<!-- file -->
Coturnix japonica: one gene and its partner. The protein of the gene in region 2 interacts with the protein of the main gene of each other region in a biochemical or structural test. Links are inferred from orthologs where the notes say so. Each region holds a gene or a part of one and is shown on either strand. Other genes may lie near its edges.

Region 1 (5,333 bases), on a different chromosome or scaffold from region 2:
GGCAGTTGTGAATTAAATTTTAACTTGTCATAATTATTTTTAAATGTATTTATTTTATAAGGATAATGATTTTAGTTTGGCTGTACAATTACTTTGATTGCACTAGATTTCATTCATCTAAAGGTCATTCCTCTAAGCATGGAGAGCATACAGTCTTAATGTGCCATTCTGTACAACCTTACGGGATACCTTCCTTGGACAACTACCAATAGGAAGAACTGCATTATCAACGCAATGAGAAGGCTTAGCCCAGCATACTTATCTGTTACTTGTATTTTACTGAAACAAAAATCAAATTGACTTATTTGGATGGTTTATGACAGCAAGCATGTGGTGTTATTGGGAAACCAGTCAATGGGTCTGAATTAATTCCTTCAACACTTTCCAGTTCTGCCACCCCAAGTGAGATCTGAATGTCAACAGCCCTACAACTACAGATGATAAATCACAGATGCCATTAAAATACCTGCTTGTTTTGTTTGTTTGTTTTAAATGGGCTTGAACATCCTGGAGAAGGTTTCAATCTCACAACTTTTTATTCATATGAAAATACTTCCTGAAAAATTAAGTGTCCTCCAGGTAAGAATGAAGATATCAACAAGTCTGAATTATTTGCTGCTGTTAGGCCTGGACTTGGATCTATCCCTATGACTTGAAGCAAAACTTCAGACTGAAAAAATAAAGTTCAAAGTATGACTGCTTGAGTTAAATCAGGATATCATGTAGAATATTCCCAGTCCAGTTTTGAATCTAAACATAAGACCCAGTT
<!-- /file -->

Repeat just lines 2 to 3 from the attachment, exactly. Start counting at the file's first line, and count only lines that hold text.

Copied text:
Region 1 (5,333 bases), on a different chromosome or scaffold from region 2:
GGCAGTTGTGAATTAAATTTTAACTTGTCATAATTATTTTTAAATGTATTTATTTTATAAGGATAATGATTTTAGTTTGGCTGTACAATTACTTTGATTGCACTAGATTTCATTCATCTAAAGGTCATTCCTCTAAGCATGGAGAGCATACAGTCTTAATGTGCCATTCTGTACAACCTTACGGGATACCTTCCTTGGACAACTACCAATAGGAAGAACTGCATTATCAACGCAATGAGAAGGCTTAGCCCAGCATACTTATCTGTTACTTGTATTTTACTGAAACAAAAATCAAATTGACTTATTTGGATGGTTTATGACAGCAAGCATGTGGTGTTATTGGGAAACCAGTCAATGGGTCTGAATTAATTCCTTCAACACTTTCCAGTTCTGCCACCCCAAGTGAGATCTGAATGTCAACAGCCCTACAACTACAGATGATAAATCACAGATGCCATTAAAATACCTGCTTGTTTTGTTTGTTTGTTTTAAATGGGCTTGAACATCCTGGAGAAGGTTTCAATCTCACAACTTTTTATTCATATGAAAATACTTCCTGAAAAATTAAGTGTCCTCCAGGTAAGAATGAAGATATCAACAAGTCTGAATTATTTGCTGCTGTTAGGCCTGGACTTGGATCTATCCCTATGACTTGAAGCAAAACTTCAGACTGAAAAAATAAAGTTCAAAGTATGACTGCTTGAGTTAAATCAGGATATCATGTAGAATATTCCCAGTCCAGTTTTGAATCTAAACATAAGACCCAGTT